One of the lesser known pieces in the National Museum’s vast collection of Irish treasures is the Lislaughtin (Ballymacasey) Cross. While most people have at least heard of the Ardagh Chalice and the Tara Brooch, the Lislaughtin Cross often draws blank stares. Its history and significance are equally as interesting as the chalice and the brooch, and the craftsmanship and beauty of the cross easily matches them too. (I’m not just saying this because I’m from Kerry!) We thought we should give this highly underrated piece of history the mention it deserves.
The Lislaughtin cross which is also known as the Ballymacasey cross was used by the monks at Lislaughtin Abbey, situated in the village of Ballylongford in County Kerry. Ballylongford is a small rural village like many others in Ireland. Listowel, the next nearest town, is about 15 kilometres away, and the nearest big town, Tralee, is about forty minutes drive from the village. It’s a typical Irish village tucked away in a quiet corner of the country, and most importantly it’s the birthplace of my lovely mother-in-law! Historically Ballylongford is one of the most significant places in County Kerry.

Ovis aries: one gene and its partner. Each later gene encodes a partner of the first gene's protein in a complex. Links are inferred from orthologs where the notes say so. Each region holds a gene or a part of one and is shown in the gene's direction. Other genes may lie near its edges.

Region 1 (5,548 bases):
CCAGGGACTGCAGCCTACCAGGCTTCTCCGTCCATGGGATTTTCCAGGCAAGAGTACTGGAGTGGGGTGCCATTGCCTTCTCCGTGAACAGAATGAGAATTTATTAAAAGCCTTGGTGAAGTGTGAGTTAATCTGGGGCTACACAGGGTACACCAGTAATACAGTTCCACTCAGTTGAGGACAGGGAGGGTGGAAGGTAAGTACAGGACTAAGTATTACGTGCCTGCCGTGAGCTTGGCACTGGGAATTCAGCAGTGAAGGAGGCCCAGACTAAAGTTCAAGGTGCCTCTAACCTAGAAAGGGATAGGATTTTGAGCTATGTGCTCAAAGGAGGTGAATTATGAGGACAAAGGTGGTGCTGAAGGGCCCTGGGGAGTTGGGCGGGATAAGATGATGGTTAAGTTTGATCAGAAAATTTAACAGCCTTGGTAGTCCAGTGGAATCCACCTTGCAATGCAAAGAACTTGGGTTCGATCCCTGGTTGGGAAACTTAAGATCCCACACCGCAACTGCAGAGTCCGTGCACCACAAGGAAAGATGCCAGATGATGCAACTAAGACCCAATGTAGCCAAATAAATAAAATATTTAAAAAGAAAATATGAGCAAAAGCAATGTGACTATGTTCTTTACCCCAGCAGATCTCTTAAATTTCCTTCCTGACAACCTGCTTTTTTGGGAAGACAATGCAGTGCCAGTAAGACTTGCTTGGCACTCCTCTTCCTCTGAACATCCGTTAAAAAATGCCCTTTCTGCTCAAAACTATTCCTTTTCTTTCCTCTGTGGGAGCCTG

Ballylongford was recognised as a good defensive spot and a Norman-style castle was built there between 1490 and 1500 by Connor Liath O’Connor. This allowed the O’Connor family to set up a very strategic base for themselves, being able to ‘tax’ ships that they spotted going up and down the nearby river.
Around the same time that they began building the castle, the O’Connors also constructed the Friary of Lislaughtin, beginning in 1478. It was named Lislaughtin after Saint Lachtin, the first person to preach Christianity in the area. The Gaelic for Lachtin is Lios Laichtin, which over time transformed into Lislaughtin. The site of the Friary was also where an earlier church dedicated to the saint had once stood. It was populated by Oservantine monks and became one of the most important religious institutions in Kerry. Even after its dissolution, some monks still remained there.
The Abbey, as it came to be known by locals, was raided twice by English forces during attacks on Carrigafoyle Castle. Raiding a friary then (and now) would be considered a horrible crime to commit. It was dissolved around the same time that the Castle and surrounding lands were finally confiscated, so its history is intricately linked with both the Castle and the powerful O’Connor family. After its dissolution, the villagers claimed the Abbey as their own and used it as a Roman Catholic church and as a plot to bury their loved ones. Two O’Connor chieftans are also buried there. The Abbey still stands today, and although it’s not intact, the beautiful east window can still be appreciated.
It was during one of these attacks that the Lislaughtin Cross, a magnificent two foot long processional cross commissioned by the O’Connors for the monks of the Abbey, was buried near the grounds presumably by a quick thinking monk. It stayed there for several decades before it was discovered by a local farmer. The cross would most likely have been the most valuable item in the Abbey.